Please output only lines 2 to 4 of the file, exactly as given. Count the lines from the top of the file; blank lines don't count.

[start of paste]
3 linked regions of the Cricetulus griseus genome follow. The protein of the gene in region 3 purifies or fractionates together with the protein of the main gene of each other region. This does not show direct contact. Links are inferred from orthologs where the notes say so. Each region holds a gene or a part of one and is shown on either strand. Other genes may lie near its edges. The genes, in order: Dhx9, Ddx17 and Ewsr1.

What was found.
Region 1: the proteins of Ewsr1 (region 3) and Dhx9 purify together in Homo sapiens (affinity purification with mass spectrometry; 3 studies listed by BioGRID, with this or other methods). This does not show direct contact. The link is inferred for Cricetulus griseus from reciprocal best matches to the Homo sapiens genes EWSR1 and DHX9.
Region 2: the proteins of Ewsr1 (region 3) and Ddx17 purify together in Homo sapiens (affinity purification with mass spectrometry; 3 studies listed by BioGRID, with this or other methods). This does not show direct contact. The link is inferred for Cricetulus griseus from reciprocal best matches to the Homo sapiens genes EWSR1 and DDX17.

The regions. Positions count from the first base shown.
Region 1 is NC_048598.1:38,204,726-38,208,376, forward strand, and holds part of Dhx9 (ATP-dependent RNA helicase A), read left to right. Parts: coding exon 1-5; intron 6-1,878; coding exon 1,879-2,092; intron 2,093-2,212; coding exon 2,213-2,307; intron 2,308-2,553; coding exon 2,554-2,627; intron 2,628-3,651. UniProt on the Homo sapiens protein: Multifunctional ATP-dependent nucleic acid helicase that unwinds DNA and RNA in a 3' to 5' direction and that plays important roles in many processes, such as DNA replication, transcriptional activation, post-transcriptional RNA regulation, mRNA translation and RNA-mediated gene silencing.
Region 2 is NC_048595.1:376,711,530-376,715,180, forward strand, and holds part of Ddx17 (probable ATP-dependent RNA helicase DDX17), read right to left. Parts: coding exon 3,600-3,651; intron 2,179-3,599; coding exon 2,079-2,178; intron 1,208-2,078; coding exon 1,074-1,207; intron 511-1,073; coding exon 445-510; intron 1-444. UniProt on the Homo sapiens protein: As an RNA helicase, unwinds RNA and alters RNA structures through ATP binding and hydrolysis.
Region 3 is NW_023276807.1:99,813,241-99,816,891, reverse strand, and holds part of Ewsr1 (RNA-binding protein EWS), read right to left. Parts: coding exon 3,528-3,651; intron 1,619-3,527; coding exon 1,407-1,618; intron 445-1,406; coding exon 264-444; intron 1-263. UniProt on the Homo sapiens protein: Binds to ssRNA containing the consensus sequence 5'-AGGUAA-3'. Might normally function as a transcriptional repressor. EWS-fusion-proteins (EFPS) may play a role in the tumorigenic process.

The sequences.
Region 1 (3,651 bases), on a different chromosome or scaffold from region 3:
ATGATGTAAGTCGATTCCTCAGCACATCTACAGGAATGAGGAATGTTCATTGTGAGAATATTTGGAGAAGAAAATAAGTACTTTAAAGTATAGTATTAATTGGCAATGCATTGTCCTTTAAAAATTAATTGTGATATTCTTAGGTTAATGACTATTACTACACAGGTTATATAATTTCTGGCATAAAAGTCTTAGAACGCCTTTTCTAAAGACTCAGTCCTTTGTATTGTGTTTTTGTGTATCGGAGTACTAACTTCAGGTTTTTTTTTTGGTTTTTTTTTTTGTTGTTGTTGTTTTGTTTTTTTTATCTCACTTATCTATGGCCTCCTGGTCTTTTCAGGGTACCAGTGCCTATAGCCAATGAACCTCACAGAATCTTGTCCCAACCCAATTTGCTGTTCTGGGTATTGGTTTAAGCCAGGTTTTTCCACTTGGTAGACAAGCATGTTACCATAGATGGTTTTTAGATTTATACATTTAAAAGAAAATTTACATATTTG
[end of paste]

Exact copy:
What was found.
Region 1: the proteins of Ewsr1 (region 3) and Dhx9 purify together in Homo sapiens (affinity purification with mass spectrometry; 3 studies listed by BioGRID, with this or other methods). This does not show direct contact. The link is inferred for Cricetulus griseus from reciprocal best matches to the Homo sapiens genes EWSR1 and DHX9.
Region 2: the proteins of Ewsr1 (region 3) and Ddx17 purify together in Homo sapiens (affinity purification with mass spectrometry; 3 studies listed by BioGRID, with this or other methods). This does not show direct contact. The link is inferred for Cricetulus griseus from reciprocal best matches to the Homo sapiens genes EWSR1 and DDX17.